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More Job Skid for Aberdeen as Ramada Closes

Various business closures around the state have raised concerns about too-tight labor supply. But the announcement that Dakota Lodging is closing the 51-year-old Aberdeen Ramada Inn appears to reflect too much lodging supply:

“The addition of hotels and convention space to Aberdeen has since created over-supply in a flat market…. It has become apparent that this market can no longer support three full-service hotels with convention facilities. While we feel we have the best employees in town, making the investment required to bring the building up to competitive status did not make business sense. In the end, there just isn’t enough business to sustain operations,” a Dakota Lodging representative said in the release. “This was a very difficult decision and one we did not make lightly” [Elisa Sand, “Ramada, Bully’s, TapZ to Close in Aberdeen,” Aberdeen American News, 2015.10.06].

The Ramada failure with its 60 layoffs is the third newsworthy round of job losses hitting Aberdeen in the last month. Xerox announced 20 layoffs on September 12; Wyndham announced the closure of its Aberdeen call center and axing of 240 jobs on September 9.

Hmm… 320 jobs in a month… another 80 or so, and we should have enough newly available workers to staff the Northern Beef/New Angus slaughterhouse, still scheduled to resume whacking cattle this year.


  1. Michael Wyland 2015-10-06

    FYI, reading an Aberdeen American News story beyond the first paragraph online requires a subscription.

  2. Porter Lansing 2015-10-06

    That Ramada was home base when we studious and stern twenty somethings from Watertown did an Aberdeen road trip in the early 70’s. Hello MICHAELS. lol

  3. Nick Nemec 2015-10-06

    We had my daughter’s July wedding reception in the Aberdeen Ramada. While the banquet food was very good, the hotel area and rooms were in disrepair, and the hotel area air conditioning was totally inadequate. The AC in the banquet area was fine.

  4. Nick Nemec 2015-10-06

    The workers should be able to find replacement jobs without much difficulty. I wouldn’t hold my breath waiting for New Angus to begin operation anytime soon.

  5. Don Coyote 2015-10-06

    No surprises here since Wyndham owns the Ramada brand. Wyndham is undergoing restructuring which means they are dumping dodgey infrastructure like their sketchy reservation system and aging facilities in marginal markets.

  6. Thomas 2015-10-06

    I used to live in Aberdeen and I travel there often on business. This property is in serious disrepair. Had to stay there a night a couple years back (because all the other hotels were full in the middle of a September week) and I swore I’d never stay there again. It’s a hole. They have not reinvested enough in that place and they twisted every dollar out of it like wringing the water from a rag. No way can you blame this on anything but it being a craphole where nobody wants to stay. Saturated market my ass.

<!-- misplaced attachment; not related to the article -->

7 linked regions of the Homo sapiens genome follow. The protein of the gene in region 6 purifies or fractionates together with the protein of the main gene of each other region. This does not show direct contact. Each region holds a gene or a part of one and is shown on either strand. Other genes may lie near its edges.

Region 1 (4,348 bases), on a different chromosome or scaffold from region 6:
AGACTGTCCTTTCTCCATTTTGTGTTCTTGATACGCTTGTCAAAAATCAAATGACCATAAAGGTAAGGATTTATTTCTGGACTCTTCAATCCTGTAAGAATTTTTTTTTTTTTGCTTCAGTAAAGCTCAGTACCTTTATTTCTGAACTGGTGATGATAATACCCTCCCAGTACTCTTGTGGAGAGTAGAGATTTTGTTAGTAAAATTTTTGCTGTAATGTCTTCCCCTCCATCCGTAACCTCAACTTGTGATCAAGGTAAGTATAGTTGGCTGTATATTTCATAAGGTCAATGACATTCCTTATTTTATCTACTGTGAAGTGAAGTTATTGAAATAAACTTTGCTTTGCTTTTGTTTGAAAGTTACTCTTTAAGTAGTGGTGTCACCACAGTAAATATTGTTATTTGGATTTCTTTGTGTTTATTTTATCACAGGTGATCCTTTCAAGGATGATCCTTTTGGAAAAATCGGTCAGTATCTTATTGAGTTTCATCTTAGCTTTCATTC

7. Deb Geelsdottir 2015-10-06

    MN has more job openings than any time since 2001. So if SD doesn’t want to pay you, come to Minnesota! You’ll get decent wages and benefits, good schools for your children, and great care for your health. Work for Polaris in Medina (not Twin cities) or Arctic Cat in Thief River Falls (not Twin Cities) or on a dairy or turkey farm, etc. There are thousands of jobs not in the metro.

    Maybe if enough people leave the SD Koch/Republicans will finally realize they need to treat the workforce respectfully. Or maybe they’ll use their skills in corruption to cheat taxpayers out of more money in another scam.

  8. caheidelberger Post author | 2015-10-06

    Interesting thought, Deb—teach ’em a lesson by leaving! But drain the workforce, and you drain the consumer-driven economy. Losing more workers to Minnesota would drive us into more dire straits well before the GOP/Koch corporatists would succumb to the need to pay higher wages, and economic desperation would lead to even worse policy… and yes, in the meantime, their corruption would run even more rampant as they sack the ruins.

  9. Roger Elgersma 2015-10-07

    When cities try so hard to get new businesses to come to town they should realize that letting the current businesses do well is more important than to bring in to much competition. Bringing in manufacturing to export products builds wealth, bringing in more services than the local economy can sustain is not productive. If service industries are doing well, they will come on their own.

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